If Humankind has a failing, it is that it is a game that thinks it knows what its audience wants to play — the great power Civilization IV run where you mark out territory, spar with other empires a bit diplomatically, but generally leave each other alone after getting a bunch of big cities and then race each other to the endgame to build tall in those cities and win via score or researching everything in the tech tree, with few massive world war-style armed conflicts. If you want to play it in a way other than that, you’re going to run into problems. For instance, razing your enemies’ cities to the ground is a long and involved process that starts with stripping the resources around a city, spending turns wearing the countryside down, and only then getting the option to get rid of the city specifically. For wars between player civilizations, generally speaking you’ll only be able to take one city from a defeated foe when the warscore demands they sue for peace (another modern 4X adaptation, though more from the Paradox Studio family of games than Firaxis’s offerings), leaving both sides to lick their wounds and both players fundamentally still in the game.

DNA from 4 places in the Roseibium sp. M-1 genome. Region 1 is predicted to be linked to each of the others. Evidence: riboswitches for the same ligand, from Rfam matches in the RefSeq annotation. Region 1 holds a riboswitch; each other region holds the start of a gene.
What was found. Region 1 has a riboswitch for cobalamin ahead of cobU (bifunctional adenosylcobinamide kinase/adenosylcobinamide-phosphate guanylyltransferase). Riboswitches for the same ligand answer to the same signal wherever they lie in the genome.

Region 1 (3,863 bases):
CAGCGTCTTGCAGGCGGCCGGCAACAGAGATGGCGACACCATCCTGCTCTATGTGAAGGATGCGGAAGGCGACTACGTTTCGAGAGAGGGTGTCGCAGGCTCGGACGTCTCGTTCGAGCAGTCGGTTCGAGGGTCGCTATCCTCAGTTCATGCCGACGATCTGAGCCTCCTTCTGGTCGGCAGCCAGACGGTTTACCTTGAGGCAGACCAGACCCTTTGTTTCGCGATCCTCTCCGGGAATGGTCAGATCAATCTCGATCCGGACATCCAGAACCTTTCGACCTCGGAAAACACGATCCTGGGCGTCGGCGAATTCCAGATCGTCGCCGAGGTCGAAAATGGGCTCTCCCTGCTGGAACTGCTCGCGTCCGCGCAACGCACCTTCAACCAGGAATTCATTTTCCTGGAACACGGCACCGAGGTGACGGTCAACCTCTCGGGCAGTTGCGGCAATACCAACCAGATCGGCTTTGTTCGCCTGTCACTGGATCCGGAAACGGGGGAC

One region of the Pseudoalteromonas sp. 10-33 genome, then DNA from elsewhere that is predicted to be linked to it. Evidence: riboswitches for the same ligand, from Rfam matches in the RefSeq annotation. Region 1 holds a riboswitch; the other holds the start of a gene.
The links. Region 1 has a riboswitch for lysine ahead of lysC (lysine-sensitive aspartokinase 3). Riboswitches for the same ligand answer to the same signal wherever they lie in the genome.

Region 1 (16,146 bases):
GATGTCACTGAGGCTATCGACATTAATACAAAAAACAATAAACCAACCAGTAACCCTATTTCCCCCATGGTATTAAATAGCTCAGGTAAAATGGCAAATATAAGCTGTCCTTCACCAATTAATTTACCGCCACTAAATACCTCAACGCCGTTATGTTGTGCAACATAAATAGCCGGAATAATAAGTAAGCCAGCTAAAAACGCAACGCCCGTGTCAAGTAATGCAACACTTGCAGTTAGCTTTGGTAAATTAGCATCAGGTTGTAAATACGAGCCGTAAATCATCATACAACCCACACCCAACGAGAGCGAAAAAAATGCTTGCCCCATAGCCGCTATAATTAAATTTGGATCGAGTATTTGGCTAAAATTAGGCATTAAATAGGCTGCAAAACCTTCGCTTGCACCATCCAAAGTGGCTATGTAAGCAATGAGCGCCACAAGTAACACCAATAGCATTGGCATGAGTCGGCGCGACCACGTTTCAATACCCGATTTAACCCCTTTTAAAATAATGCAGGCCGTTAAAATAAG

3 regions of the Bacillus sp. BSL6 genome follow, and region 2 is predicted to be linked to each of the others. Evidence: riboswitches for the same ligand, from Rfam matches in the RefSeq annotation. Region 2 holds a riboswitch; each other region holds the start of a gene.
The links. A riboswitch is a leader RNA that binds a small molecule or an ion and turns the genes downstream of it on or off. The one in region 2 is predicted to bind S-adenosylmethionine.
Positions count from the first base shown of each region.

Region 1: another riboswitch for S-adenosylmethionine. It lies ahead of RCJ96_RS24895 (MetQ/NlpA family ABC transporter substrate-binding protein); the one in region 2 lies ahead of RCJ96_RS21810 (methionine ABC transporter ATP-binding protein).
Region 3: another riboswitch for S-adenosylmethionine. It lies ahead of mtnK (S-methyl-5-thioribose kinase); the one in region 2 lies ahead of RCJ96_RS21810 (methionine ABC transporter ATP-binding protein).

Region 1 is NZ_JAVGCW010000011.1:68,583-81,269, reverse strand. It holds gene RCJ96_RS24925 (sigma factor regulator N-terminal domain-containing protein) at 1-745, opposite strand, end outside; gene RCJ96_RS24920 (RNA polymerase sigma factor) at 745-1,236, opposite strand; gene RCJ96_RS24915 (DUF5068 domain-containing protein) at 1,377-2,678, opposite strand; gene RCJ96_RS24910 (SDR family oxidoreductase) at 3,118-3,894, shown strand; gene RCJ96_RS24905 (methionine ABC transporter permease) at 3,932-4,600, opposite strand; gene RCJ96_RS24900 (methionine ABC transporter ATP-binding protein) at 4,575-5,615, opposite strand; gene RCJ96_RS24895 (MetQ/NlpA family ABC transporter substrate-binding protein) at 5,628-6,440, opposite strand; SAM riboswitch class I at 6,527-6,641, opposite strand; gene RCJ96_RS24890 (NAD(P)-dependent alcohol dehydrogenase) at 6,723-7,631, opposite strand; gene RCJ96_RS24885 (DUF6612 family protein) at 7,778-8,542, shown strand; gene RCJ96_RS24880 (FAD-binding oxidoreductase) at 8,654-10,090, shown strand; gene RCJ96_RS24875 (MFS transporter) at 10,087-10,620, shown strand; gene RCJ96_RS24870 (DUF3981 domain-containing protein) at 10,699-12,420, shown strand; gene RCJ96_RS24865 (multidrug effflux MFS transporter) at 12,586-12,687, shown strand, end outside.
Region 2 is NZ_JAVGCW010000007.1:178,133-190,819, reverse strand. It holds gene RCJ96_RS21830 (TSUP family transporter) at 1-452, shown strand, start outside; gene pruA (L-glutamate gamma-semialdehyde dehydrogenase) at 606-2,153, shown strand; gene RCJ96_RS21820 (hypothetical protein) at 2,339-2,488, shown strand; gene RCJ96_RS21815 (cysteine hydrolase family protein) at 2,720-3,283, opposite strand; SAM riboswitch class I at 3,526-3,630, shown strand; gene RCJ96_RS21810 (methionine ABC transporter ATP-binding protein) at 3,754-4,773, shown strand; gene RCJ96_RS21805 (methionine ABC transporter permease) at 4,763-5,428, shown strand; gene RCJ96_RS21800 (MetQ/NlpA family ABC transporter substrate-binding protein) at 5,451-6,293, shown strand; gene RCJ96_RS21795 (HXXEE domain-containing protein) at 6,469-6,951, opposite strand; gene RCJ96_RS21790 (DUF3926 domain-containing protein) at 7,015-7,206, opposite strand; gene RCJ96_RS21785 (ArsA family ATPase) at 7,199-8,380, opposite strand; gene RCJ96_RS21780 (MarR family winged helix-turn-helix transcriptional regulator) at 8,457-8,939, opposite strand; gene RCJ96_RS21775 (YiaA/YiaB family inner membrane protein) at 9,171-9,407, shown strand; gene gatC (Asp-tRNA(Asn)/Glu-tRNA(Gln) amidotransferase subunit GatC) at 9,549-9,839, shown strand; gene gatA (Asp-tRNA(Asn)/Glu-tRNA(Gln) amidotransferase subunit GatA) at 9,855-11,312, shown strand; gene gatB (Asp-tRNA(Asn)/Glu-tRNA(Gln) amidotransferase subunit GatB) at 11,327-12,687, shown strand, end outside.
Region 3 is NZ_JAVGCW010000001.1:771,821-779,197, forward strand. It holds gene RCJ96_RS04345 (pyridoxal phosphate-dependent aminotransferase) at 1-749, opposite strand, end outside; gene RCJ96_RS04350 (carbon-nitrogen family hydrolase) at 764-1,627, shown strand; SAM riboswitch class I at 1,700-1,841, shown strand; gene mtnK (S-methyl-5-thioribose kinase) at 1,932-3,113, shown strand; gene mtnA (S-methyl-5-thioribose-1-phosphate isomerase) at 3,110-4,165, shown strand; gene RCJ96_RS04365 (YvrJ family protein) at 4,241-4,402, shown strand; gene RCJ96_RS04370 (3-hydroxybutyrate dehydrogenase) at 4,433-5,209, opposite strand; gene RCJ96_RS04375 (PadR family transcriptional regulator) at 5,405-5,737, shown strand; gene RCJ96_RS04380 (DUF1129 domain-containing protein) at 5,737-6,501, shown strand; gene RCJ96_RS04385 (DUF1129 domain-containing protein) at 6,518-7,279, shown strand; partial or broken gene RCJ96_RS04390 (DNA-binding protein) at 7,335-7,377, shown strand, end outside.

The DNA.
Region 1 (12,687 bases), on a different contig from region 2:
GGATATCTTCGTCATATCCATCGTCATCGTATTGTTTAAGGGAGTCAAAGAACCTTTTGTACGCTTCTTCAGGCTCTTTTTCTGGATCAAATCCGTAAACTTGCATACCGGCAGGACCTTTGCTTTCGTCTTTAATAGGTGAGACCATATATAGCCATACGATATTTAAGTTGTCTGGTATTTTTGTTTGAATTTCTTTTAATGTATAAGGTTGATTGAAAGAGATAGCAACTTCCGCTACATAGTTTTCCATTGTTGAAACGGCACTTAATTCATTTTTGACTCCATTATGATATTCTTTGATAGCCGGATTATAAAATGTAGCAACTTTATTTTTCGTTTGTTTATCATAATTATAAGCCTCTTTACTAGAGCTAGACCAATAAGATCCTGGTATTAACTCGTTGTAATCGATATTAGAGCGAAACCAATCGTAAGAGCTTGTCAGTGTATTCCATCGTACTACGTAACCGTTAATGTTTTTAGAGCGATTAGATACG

From a certain perspective — a multiplayer board game perspective — this makes sense: if you’re playing a multiplayer game of Humankind where every player is a person, you don’t want players to go out of the game too easily. You want everyone to stay engaged and present as long as they can, even if they’re eventually relegated to a spoiler role. Against AI players, however, it sure does make them tough weeds to pluck, and no one’s feelings would be getting hurt if you steamrolled them. Perhaps some kind of setting to account for this would be appropriate. Perhaps this is in fact working as designed, as Humankind is an experience that is knowingly, intentionally, and laser-pointer focused on catering to 4X fans of the Civilization franchise that want an alternative to the direction that series has gone in recent years. In that case, there’s no fix to be had; it’s working as designed. Still, there are a lot of more minor gameplay oddities — like the nomad bumrush strategy — that could use a defter touch in patch revisions.